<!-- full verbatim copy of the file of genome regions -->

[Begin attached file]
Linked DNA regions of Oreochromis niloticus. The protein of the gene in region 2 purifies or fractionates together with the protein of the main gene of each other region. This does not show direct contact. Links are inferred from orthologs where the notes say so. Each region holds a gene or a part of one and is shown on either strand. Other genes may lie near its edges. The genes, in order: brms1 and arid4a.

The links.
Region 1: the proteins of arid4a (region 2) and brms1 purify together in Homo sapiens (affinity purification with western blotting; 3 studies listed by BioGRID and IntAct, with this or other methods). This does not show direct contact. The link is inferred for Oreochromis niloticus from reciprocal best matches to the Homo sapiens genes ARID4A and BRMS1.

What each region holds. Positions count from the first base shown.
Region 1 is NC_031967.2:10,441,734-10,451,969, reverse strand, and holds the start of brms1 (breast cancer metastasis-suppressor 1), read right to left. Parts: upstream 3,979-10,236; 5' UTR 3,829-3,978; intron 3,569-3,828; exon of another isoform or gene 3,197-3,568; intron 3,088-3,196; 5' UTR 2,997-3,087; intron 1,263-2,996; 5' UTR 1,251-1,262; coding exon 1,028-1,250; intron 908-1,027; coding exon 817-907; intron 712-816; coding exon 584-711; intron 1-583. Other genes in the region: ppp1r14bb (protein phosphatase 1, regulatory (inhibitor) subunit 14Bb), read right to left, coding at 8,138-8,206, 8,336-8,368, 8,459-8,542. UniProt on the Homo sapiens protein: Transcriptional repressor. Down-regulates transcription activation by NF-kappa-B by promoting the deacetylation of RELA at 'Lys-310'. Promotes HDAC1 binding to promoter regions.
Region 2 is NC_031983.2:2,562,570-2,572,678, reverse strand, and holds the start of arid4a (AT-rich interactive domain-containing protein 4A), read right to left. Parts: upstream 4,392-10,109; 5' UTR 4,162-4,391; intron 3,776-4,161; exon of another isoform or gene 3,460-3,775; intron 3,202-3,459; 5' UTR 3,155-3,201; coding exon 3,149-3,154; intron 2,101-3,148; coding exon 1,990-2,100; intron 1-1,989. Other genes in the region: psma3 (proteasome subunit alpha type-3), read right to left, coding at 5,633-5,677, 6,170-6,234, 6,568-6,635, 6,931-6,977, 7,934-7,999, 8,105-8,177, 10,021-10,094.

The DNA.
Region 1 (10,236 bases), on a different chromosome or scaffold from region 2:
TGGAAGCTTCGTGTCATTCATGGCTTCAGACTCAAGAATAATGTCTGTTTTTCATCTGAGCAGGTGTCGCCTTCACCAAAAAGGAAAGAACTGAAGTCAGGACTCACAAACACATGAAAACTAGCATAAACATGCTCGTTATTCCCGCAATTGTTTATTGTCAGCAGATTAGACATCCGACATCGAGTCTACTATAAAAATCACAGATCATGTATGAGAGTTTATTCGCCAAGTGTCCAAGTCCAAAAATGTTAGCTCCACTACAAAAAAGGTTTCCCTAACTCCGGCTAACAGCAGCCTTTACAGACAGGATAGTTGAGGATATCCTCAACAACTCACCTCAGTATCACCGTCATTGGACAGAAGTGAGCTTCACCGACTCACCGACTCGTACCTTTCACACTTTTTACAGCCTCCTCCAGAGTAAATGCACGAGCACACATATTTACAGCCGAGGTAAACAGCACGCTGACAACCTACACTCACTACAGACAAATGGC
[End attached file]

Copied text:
Linked DNA regions of Oreochromis niloticus. The protein of the gene in region 2 purifies or fractionates together with the protein of the main gene of each other region. This does not show direct contact. Links are inferred from orthologs where the notes say so. Each region holds a gene or a part of one and is shown on either strand. Other genes may lie near its edges. The genes, in order: brms1 and arid4a.

The links.
Region 1: the proteins of arid4a (region 2) and brms1 purify together in Homo sapiens (affinity purification with western blotting; 3 studies listed by BioGRID and IntAct, with this or other methods). This does not show direct contact. The link is inferred for Oreochromis niloticus from reciprocal best matches to the Homo sapiens genes ARID4A and BRMS1.

What each region holds. Positions count from the first base shown.
Region 1 is NC_031967.2:10,441,734-10,451,969, reverse strand, and holds the start of brms1 (breast cancer metastasis-suppressor 1), read right to left. Parts: upstream 3,979-10,236; 5' UTR 3,829-3,978; intron 3,569-3,828; exon of another isoform or gene 3,197-3,568; intron 3,088-3,196; 5' UTR 2,997-3,087; intron 1,263-2,996; 5' UTR 1,251-1,262; coding exon 1,028-1,250; intron 908-1,027; coding exon 817-907; intron 712-816; coding exon 584-711; intron 1-583. Other genes in the region: ppp1r14bb (protein phosphatase 1, regulatory (inhibitor) subunit 14Bb), read right to left, coding at 8,138-8,206, 8,336-8,368, 8,459-8,542. UniProt on the Homo sapiens protein: Transcriptional repressor. Down-regulates transcription activation by NF-kappa-B by promoting the deacetylation of RELA at 'Lys-310'. Promotes HDAC1 binding to promoter regions.
Region 2 is NC_031983.2:2,562,570-2,572,678, reverse strand, and holds the start of arid4a (AT-rich interactive domain-containing protein 4A), read right to left. Parts: upstream 4,392-10,109; 5' UTR 4,162-4,391; intron 3,776-4,161; exon of another isoform or gene 3,460-3,775; intron 3,202-3,459; 5' UTR 3,155-3,201; coding exon 3,149-3,154; intron 2,101-3,148; coding exon 1,990-2,100; intron 1-1,989. Other genes in the region: psma3 (proteasome subunit alpha type-3), read right to left, coding at 5,633-5,677, 6,170-6,234, 6,568-6,635, 6,931-6,977, 7,934-7,999, 8,105-8,177, 10,021-10,094.

The DNA.
Region 1 (10,236 bases), on a different chromosome or scaffold from region 2:
TGGAAGCTTCGTGTCATTCATGGCTTCAGACTCAAGAATAATGTCTGTTTTTCATCTGAGCAGGTGTCGCCTTCACCAAAAAGGAAAGAACTGAAGTCAGGACTCACAAACACATGAAAACTAGCATAAACATGCTCGTTATTCCCGCAATTGTTTATTGTCAGCAGATTAGACATCCGACATCGAGTCTACTATAAAAATCACAGATCATGTATGAGAGTTTATTCGCCAAGTGTCCAAGTCCAAAAATGTTAGCTCCACTACAAAAAAGGTTTCCCTAACTCCGGCTAACAGCAGCCTTTACAGACAGGATAGTTGAGGATATCCTCAACAACTCACCTCAGTATCACCGTCATTGGACAGAAGTGAGCTTCACCGACTCACCGACTCGTACCTTTCACACTTTTTACAGCCTCCTCCAGAGTAAATGCACGAGCACACATATTTACAGCCGAGGTAAACAGCACGCTGACAACCTACACTCACTACAGACAAATGGC